https://www.readbyqxmd.com/read/28125253/sex-differences-in-mental-rotation-tasks-not-just-in-the-mental-rotation-process
#6
Alexander P Boone, Mary Hegarty
The paper-and-pencil Mental Rotation Test (Vandenberg & Kuse, 1978) consistently produces large sex differences favoring men (Voyer, Voyer, & Bryden, 1995). In this task, participants select 2 of 4 answer choices that are rotations of a probe stimulus. Incorrect choices (i.e., foils) are either mirror reflections of the probe or structurally different. In contrast, in the mental rotation experimental task (Shepard & Metzler, 1971) participants judge whether 2 stimuli are the same but rotated or different by mirror reflection...
January 26, 2017: Journal of Experimental Psychology. Learning, Memory, and Cognition
https://www.readbyqxmd.com/read/28114782/alternating-script-priming-in-japanese-are-katakana-and-hiragana-characters-interchangeable
#7
Manuel Perea, Mariko Nakayama, Stephen J Lupker
Models of written word recognition in languages using the Roman alphabet assume that a word's visual form is quickly mapped onto abstract units. This proposal is consistent with the finding that masked priming effects are of similar magnitude from lowercase, uppercase, and alternating-case primes (e.g., beard-BEARD, BEARD-BEARD, and BeArD-BEARD). We examined whether this claim can be readily generalized to the 2 syllabaries of Japanese Kana (Hiragana and Katakana). The specific rationale was that if the visual form of Kana words is lost early in the lexical access process, alternating-script repetition primes should be as effective as same-script repetition primes at activating a target word...
January 23, 2017: Journal of Experimental Psychology. Learning, Memory, and Cognition
https://www.readbyqxmd.com/read/28114781/short-term-upper-limb-immobilization-affects-action-word-understanding
#8
Christel Bidet-Ildei, Aurore Meugnot, Sophie-Anne Beauprez, Manuel Gimenes, Lucette Toussaint
The present study aimed to investigate whether well-established associations between action and language can be altered by short-term upper limb immobilization. The dominant arm of right-handed participants was immobilized for 24 hours with a rigid splint fixed on the hand and an immobilization vest restraining the shoulder, arm, and forearm. The control group did not undergo such immobilization. In 2 experiments, participants had to judge whether a verb involved movements of the hands or feet. In Experiment 1, the response times for controls were shorter for hand-action verbs than for foot-action verbs, whereas there was no significant difference in the immobilized group...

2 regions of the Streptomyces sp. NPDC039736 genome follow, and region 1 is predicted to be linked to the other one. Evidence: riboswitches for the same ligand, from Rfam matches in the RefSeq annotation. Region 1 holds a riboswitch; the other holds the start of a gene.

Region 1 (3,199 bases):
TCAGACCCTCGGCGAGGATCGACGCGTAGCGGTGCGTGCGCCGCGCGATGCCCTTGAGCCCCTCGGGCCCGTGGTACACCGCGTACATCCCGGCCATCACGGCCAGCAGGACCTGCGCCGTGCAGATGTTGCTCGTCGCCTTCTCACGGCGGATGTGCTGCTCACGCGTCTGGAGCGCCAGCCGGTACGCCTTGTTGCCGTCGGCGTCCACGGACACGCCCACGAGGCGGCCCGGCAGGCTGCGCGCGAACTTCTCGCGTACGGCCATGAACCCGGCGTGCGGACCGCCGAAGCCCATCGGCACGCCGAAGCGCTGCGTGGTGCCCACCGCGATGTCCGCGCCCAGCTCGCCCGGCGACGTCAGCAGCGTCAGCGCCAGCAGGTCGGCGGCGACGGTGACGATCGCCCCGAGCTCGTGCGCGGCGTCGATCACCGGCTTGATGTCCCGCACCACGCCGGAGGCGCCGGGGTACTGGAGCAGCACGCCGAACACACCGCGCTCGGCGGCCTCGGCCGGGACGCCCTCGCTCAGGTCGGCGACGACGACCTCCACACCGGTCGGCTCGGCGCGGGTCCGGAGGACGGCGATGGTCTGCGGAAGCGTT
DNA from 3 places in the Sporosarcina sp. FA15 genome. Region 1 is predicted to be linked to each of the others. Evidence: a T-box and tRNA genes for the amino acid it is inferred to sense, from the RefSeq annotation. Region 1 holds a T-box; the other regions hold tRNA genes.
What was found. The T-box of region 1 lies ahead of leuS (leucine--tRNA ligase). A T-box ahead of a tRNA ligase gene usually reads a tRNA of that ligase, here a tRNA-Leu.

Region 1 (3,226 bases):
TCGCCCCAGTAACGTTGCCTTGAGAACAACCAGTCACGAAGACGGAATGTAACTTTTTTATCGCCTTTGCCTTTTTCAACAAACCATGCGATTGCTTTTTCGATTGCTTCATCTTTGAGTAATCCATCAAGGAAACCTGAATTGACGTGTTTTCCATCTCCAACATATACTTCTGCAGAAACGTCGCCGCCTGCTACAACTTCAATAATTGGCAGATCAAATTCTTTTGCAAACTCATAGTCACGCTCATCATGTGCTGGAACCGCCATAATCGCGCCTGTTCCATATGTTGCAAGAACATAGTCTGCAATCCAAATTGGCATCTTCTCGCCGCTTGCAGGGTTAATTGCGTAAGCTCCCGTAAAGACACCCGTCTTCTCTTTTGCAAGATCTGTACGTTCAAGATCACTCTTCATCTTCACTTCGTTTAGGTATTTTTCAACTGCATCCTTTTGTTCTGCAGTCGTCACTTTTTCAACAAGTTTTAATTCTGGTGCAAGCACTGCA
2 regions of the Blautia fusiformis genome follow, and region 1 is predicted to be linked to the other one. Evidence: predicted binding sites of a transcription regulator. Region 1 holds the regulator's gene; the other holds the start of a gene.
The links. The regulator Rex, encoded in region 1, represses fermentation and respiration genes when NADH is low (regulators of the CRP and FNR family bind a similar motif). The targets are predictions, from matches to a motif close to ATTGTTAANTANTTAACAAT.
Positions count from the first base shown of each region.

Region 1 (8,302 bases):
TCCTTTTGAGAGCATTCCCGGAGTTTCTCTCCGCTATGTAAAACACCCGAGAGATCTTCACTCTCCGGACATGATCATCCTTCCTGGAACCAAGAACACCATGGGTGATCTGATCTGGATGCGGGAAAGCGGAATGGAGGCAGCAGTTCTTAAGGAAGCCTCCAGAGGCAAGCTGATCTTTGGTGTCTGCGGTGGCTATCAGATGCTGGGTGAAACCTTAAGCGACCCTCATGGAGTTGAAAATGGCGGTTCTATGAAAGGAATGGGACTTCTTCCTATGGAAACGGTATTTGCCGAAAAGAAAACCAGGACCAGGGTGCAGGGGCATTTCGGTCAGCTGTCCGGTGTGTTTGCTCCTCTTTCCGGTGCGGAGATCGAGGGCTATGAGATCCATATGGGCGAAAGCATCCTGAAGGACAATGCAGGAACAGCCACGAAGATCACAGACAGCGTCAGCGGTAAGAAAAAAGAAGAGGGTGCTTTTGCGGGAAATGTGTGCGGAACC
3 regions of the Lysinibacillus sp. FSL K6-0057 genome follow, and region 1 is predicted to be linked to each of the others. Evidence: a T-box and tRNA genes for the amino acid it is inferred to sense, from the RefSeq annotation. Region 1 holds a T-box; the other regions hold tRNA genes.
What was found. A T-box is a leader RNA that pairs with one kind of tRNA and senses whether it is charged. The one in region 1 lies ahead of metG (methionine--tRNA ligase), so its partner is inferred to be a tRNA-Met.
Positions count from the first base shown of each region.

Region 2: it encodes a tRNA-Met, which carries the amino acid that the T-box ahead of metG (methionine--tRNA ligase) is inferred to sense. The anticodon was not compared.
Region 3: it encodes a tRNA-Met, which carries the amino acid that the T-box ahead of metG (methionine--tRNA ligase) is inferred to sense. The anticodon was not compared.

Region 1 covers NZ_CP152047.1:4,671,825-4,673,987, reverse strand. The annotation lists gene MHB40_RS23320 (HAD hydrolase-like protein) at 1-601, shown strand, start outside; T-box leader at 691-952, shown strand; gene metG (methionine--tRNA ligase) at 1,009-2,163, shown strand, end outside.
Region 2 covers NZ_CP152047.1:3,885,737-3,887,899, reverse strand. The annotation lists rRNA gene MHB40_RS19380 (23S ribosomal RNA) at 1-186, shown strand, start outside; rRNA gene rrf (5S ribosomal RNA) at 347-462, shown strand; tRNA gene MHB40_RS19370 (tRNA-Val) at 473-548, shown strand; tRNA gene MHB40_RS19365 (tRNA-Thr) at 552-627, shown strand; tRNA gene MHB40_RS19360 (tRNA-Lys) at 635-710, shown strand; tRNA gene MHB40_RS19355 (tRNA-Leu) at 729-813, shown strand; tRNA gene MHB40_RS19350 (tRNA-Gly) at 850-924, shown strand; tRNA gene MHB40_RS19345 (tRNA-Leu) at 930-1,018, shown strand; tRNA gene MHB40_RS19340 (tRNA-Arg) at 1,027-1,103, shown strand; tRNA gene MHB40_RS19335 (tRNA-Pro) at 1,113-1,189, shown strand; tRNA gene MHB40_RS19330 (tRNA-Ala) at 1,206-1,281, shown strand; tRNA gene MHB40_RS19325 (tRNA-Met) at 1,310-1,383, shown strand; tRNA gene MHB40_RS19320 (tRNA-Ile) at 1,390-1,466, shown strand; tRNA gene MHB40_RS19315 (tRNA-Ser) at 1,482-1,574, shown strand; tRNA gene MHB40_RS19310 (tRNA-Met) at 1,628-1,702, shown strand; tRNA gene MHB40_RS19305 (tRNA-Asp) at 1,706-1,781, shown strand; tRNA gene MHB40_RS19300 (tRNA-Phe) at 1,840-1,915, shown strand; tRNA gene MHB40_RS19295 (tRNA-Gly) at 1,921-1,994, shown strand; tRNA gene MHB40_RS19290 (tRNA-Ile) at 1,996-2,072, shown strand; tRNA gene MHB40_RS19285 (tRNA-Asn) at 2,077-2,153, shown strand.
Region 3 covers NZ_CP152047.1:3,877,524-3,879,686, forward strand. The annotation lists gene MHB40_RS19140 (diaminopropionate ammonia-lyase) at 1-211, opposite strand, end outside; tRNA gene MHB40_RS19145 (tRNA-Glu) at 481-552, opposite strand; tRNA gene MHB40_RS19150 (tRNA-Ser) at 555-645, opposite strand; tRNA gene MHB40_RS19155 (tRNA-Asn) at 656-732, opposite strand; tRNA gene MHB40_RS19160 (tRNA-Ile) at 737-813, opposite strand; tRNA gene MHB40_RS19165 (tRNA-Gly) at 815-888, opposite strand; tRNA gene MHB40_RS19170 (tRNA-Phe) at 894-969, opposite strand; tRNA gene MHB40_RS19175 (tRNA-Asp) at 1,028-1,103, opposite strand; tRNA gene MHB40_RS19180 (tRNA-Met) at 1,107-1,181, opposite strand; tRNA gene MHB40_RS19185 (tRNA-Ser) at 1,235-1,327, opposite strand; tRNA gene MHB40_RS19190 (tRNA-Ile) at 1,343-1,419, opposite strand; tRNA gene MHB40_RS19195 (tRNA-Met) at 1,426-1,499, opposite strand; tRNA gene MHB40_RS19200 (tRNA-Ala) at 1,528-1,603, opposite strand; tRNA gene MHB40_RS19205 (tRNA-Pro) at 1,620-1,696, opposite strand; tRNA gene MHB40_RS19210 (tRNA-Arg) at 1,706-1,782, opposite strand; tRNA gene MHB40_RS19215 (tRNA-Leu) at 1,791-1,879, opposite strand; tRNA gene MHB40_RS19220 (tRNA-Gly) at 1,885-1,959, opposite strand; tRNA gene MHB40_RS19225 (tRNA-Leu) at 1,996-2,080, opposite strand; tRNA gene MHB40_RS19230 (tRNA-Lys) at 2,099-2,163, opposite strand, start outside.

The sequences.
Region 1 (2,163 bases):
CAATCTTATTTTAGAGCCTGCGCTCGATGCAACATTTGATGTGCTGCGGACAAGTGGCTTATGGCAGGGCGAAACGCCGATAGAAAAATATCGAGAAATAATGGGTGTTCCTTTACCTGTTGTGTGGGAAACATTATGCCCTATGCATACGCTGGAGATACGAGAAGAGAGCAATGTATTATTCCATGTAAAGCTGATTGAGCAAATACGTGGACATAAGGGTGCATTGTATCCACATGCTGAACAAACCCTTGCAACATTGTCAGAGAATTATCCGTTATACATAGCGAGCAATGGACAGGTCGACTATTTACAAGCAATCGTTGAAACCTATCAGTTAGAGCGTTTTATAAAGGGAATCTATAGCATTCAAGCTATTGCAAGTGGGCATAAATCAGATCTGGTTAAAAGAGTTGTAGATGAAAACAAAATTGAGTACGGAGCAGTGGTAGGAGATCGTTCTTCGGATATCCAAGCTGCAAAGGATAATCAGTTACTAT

January 23, 2017: Journal of Experimental Psychology. Learning, Memory, and Cognition
https://www.readbyqxmd.com/read/28114780/a-task-dependent-causal-role-for-low-level-visual-processes-in-spoken-word-comprehension
#9
Markus Ostarek, Falk Huettig
It is well established that the comprehension of spoken words referring to object concepts relies on high-level visual areas in the ventral stream that build increasingly abstract representations. It is much less clear whether basic low-level visual representations are also involved. Here we asked in what task situations low-level visual representations contribute functionally to concrete word comprehension using an interference paradigm. We interfered with basic visual processing while participants performed a concreteness task (Experiment 1), a lexical-decision task (Experiment 2), and a word class judgment task (Experiment 3)...
January 23, 2017: Journal of Experimental Psychology. Learning, Memory, and Cognition
https://www.readbyqxmd.com/read/28114779/angles-no-longer-weigh-in-the-effect-of-geometric-cue-directness-on-reorientation
#10
Zhenzhen Huang, Qingfen Hu, Yi Shao
Previous research in spatial reorientation, which only presented the target location in the corner, has found that adults weighed angles more than wall lengths. We proposed that in previous research, angular cues were available for direct use whereas length cues had to be associated with the left/right sense. We thus investigated whether the directness of cues rather than the cues themselves accounted for the previous findings in the reorientation task. Through navigating a virtual environment, 111 participants were trained to remember target locations in a parallelogram-shaped room and tested in varied versions of the training environment: (a) a reverse-parallelogram environment where angular information conflicted with wall length information, (b) a rhombic environment that preserved only angular information from the training environment, and (c) a rectangular environment that preserved only wall length information...